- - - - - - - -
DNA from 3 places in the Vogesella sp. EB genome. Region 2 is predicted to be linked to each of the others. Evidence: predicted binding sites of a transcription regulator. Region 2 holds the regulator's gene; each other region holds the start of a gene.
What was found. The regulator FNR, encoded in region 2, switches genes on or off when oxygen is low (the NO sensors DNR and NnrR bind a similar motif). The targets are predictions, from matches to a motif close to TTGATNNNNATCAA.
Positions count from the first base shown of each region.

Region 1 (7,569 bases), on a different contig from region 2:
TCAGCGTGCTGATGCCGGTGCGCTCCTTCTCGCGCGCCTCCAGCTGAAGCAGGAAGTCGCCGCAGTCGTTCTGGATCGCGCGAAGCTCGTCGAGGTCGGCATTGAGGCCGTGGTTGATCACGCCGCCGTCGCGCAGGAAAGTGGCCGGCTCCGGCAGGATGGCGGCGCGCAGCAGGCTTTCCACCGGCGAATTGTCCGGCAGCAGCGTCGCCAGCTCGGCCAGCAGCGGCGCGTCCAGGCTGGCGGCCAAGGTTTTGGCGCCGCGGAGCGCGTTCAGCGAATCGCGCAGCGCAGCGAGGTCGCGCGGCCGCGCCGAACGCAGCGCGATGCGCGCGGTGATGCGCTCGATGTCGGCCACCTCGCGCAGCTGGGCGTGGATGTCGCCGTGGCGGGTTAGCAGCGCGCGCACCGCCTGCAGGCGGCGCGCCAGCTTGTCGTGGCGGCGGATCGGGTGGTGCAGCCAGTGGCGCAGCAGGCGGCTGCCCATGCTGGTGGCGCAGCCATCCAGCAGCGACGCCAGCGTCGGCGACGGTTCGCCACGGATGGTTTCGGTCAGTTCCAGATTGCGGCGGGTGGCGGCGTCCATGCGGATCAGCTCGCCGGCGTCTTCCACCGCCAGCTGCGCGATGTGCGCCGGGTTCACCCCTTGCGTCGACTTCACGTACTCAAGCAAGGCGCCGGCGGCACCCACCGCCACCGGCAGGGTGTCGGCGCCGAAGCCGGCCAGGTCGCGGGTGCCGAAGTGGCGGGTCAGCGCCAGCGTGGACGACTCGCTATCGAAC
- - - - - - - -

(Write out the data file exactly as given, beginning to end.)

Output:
DNA from 3 places in the Vogesella sp. EB genome. Region 2 is predicted to be linked to each of the others. Evidence: predicted binding sites of a transcription regulator. Region 2 holds the regulator's gene; each other region holds the start of a gene.
What was found. The regulator FNR, encoded in region 2, switches genes on or off when oxygen is low (the NO sensors DNR and NnrR bind a similar motif). The targets are predictions, from matches to a motif close to TTGATNNNNATCAA.
Positions count from the first base shown of each region.

Region 1 (7,569 bases), on a different contig from region 2:
TCAGCGTGCTGATGCCGGTGCGCTCCTTCTCGCGCGCCTCCAGCTGAAGCAGGAAGTCGCCGCAGTCGTTCTGGATCGCGCGAAGCTCGTCGAGGTCGGCATTGAGGCCGTGGTTGATCACGCCGCCGTCGCGCAGGAAAGTGGCCGGCTCCGGCAGGATGGCGGCGCGCAGCAGGCTTTCCACCGGCGAATTGTCCGGCAGCAGCGTCGCCAGCTCGGCCAGCAGCGGCGCGTCCAGGCTGGCGGCCAAGGTTTTGGCGCCGCGGAGCGCGTTCAGCGAATCGCGCAGCGCAGCGAGGTCGCGCGGCCGCGCCGAACGCAGCGCGATGCGCGCGGTGATGCGCTCGATGTCGGCCACCTCGCGCAGCTGGGCGTGGATGTCGCCGTGGCGGGTTAGCAGCGCGCGCACCGCCTGCAGGCGGCGCGCCAGCTTGTCGTGGCGGCGGATCGGGTGGTGCAGCCAGTGGCGCAGCAGGCGGCTGCCCATGCTGGTGGCGCAGCCATCCAGCAGCGACGCCAGCGTCGGCGACGGTTCGCCACGGATGGTTTCGGTCAGTTCCAGATTGCGGCGGGTGGCGGCGTCCATGCGGATCAGCTCGCCGGCGTCTTCCACCGCCAGCTGCGCGATGTGCGCCGGGTTCACCCCTTGCGTCGACTTCACGTACTCAAGCAAGGCGCCGGCGGCACCCACCGCCACCGGCAGGGTGTCGGCGCCGAAGCCGGCCAGGTCGCGGGTGCCGAAGTGGCGGGTCAGCGCCAGCGTGGACGACTCGCTATCGAAC